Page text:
“Language of sports is understood by all”

We aim to create contact between different social groups to foster social inclusion, make young people understand how minority discrimination works and how to counteract this.


The aim of this project is to use sports as a tool to empower the young, educate them on human rights and teach them the essence of tolerance and collaboration. The steps to achieve our goals is to  identify the key areas & sources of minority discrimination in every partner country; create means to encourage social inclusion through grassroots sports; promote the idea that everyone regardless of their ethnicity, religion, gender, and sexual orientation can play and, eventually, live together.
Thus, the project’s deliverables are:

Developing an in-depth research to identify the challenges faced by minorities and how sports can tackle these.


Creating a concise methodology on how to promote social inclusion through sports.


An e-learning course where sports workers can gain the necessary skills for facilitating social inclusion and equal opportunities through sports.

Video Contest

An international video contest where youngsters across the EU can participate and win a GoPro Hero7 Silver camera by creating videos about inspiring people, who have empowered marginalized communities through sports.


The social inclusion badge which rewards organizations
that promote or carry out initiatives linked to
social inclusion through sports.

Mentorship Programme

The mentorship programme that connects disadvantaged groups with professional athletes for inspiration and advice to take on grassroots sports.

Everyone no matter of their religion, ethnicity, gender or
sexual orientation can play and live together.

'When I Play' | espnW | ESPN Stories

espnW’s women-created and produced short film gives voice to every woman and girl who sees their movement as a movement. Click “Show More” for the powerful poem by Allison Glock.

#OneTeam: Athletes stand up for inclusion in sport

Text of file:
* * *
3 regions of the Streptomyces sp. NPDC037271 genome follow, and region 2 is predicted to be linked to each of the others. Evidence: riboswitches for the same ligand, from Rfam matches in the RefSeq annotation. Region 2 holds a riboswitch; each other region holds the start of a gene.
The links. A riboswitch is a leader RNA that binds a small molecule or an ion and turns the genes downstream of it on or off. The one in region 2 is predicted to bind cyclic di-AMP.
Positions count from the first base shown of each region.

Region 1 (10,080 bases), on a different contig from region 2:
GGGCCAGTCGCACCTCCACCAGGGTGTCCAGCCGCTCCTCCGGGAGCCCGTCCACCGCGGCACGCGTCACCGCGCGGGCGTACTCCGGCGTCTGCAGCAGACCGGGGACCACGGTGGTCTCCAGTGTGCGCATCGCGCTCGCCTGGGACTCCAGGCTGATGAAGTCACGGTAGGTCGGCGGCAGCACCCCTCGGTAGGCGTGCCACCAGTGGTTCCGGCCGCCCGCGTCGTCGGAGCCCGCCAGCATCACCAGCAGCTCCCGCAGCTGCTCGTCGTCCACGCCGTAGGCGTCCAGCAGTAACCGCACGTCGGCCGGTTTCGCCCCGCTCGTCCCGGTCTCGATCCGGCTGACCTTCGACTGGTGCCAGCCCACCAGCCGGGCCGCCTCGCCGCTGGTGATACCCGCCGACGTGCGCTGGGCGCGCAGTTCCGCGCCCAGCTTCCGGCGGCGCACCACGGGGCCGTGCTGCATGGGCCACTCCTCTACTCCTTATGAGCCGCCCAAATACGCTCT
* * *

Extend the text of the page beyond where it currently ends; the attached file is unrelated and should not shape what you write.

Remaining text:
#OneTeam athletes share their stories in this powerful Public Service Announcement (PSA) exploring and promoting LGBTQ inclusion in sport.

Sweden's Refugee Runners

The refugee crisis in Europe is usually discussed in numbers – five million Syrians fleeing their country, 162,000 asylum applications to Sweden in 2015, an 82% drop one year later when Swedish parliament voted to toughen immigration laws.


  • LGTBQ people can not get married nor adopt children and have to face daily discrimination in issues such as blood donation, freedom of speech and employment in Lithuania.

  • Greece is one of the main entrances to Europe for refugees. Right now, more than 60.000 refugees wait there for their relocation in other EU countries. 

  • Romani people in Romania are three times more likely to be born in poverty and 60% of Romani men are unemployed in Romania.

  • It is not uncommon in Latvia for LGBTQ minorities groups to be harassed or even attacked. LGBTQ still have restricted rights, like the prohibition of marriage or adoption.

  • Similar to Romenia, it is a common joke amongst Slovenian public administration that “For a Romani, the easiest personal document to obtain, by far, is a death certificate”.

Let us be frank, we use cookies. If you continue browsing this site we will assume that you are OK with it.
Privacy Policy